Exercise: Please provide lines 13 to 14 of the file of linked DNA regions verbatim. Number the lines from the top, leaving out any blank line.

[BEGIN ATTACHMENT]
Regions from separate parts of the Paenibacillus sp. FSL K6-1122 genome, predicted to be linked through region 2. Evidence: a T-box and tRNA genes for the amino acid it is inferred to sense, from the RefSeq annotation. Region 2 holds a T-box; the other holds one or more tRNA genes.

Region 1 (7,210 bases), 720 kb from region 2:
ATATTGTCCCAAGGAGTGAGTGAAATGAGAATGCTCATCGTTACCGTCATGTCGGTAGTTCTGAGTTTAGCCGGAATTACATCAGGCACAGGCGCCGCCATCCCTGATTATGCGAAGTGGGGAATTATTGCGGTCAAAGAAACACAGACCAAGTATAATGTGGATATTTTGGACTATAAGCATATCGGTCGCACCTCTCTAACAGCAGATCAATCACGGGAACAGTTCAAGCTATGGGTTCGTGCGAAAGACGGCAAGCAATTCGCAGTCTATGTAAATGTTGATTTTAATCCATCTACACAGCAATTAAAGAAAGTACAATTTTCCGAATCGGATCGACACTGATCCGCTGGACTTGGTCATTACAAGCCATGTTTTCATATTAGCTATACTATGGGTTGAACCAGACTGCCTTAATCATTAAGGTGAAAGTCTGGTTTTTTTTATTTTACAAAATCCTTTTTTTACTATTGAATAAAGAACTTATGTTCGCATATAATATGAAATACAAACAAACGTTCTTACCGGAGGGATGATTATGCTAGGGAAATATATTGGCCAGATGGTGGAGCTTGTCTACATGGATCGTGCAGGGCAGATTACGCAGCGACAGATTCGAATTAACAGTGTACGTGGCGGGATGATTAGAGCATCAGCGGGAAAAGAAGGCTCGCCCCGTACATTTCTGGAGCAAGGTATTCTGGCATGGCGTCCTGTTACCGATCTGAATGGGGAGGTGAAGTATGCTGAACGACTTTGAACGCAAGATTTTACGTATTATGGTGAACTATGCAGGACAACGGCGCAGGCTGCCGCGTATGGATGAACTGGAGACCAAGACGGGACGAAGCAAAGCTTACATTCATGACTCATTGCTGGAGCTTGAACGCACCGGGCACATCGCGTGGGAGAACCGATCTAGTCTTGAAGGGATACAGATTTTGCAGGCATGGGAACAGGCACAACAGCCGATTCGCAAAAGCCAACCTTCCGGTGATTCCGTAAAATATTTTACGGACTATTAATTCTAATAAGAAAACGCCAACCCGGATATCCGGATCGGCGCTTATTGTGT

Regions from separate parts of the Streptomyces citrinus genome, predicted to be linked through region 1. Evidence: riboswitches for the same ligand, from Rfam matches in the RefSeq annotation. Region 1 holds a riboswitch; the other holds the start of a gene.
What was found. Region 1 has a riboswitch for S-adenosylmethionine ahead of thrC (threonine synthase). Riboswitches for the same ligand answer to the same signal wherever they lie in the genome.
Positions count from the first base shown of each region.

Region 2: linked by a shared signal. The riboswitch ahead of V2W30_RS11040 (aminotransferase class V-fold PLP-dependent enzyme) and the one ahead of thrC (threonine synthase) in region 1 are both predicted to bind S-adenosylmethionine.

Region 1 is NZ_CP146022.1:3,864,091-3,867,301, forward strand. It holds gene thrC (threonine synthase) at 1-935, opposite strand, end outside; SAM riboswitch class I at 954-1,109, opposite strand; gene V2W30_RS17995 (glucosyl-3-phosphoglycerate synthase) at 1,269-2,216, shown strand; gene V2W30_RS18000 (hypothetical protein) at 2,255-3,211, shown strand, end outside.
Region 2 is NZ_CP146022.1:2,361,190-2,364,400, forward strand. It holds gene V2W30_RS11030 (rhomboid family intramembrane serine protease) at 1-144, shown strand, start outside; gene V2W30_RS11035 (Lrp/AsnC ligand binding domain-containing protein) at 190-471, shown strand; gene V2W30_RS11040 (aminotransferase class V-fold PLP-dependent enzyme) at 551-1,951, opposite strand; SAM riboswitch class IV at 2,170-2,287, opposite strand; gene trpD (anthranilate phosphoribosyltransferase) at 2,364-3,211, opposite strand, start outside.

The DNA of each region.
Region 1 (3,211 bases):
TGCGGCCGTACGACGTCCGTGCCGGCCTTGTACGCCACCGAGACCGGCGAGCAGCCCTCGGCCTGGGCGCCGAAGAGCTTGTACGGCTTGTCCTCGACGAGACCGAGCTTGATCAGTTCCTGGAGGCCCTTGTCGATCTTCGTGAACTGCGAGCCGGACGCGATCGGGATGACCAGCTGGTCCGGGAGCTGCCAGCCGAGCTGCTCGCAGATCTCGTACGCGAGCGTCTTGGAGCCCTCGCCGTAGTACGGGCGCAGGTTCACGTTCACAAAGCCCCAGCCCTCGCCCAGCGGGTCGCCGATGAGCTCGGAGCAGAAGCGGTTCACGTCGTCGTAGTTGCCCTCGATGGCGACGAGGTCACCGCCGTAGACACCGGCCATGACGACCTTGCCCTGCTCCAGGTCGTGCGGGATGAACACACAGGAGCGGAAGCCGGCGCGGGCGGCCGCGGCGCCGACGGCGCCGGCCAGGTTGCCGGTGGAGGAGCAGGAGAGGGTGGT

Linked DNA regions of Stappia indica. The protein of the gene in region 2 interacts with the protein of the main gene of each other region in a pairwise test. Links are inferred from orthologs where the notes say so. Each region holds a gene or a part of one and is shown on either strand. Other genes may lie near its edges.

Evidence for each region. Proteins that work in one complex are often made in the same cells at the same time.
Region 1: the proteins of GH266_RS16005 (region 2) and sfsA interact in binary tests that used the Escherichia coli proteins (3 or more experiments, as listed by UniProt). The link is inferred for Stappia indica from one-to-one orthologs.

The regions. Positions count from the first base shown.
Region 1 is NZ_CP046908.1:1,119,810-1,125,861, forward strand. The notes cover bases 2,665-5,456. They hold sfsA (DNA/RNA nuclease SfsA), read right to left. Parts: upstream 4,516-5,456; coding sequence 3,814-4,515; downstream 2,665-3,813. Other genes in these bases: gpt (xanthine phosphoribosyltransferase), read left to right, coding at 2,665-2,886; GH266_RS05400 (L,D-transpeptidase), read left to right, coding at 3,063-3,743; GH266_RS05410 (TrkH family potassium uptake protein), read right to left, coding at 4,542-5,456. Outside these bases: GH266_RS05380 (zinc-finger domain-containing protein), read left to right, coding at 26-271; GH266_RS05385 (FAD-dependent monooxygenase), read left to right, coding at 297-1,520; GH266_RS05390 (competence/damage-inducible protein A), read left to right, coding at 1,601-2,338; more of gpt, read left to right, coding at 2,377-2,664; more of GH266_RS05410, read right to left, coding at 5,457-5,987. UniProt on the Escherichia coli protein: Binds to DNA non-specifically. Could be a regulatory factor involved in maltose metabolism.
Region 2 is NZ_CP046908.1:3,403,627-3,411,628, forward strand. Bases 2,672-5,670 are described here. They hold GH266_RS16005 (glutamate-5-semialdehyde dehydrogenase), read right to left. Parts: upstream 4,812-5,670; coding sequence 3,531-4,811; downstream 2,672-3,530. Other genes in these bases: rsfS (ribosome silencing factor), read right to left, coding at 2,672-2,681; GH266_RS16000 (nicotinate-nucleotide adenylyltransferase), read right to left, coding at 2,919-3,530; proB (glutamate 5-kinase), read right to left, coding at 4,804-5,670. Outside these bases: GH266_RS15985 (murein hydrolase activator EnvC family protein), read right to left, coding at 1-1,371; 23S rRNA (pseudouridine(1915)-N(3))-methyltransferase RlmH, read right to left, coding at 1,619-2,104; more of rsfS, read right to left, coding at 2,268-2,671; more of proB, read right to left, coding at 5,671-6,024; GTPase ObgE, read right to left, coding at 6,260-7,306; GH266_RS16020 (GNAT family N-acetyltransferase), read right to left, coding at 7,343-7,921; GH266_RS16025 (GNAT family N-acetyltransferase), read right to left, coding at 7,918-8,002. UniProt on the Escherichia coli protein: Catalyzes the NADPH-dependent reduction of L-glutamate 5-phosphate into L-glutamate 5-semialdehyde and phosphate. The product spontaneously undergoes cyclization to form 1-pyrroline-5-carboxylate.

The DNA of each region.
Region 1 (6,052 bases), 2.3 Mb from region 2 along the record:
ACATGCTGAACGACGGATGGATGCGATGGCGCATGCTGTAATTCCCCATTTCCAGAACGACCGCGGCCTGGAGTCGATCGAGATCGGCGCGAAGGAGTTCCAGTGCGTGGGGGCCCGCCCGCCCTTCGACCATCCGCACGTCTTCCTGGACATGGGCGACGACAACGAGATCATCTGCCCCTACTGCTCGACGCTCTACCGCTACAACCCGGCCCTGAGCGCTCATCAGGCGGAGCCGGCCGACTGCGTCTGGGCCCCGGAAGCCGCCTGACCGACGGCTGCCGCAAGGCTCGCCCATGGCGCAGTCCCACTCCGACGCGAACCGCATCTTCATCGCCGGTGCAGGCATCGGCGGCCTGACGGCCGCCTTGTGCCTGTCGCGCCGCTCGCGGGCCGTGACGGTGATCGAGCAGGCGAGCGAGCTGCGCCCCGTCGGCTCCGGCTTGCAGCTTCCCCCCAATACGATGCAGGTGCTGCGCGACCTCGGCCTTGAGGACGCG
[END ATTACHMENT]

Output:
Linked DNA regions of Stappia indica. The protein of the gene in region 2 interacts with the protein of the main gene of each other region in a pairwise test. Links are inferred from orthologs where the notes say so. Each region holds a gene or a part of one and is shown on either strand. Other genes may lie near its edges.

Evidence for each region. Proteins that work in one complex are often made in the same cells at the same time.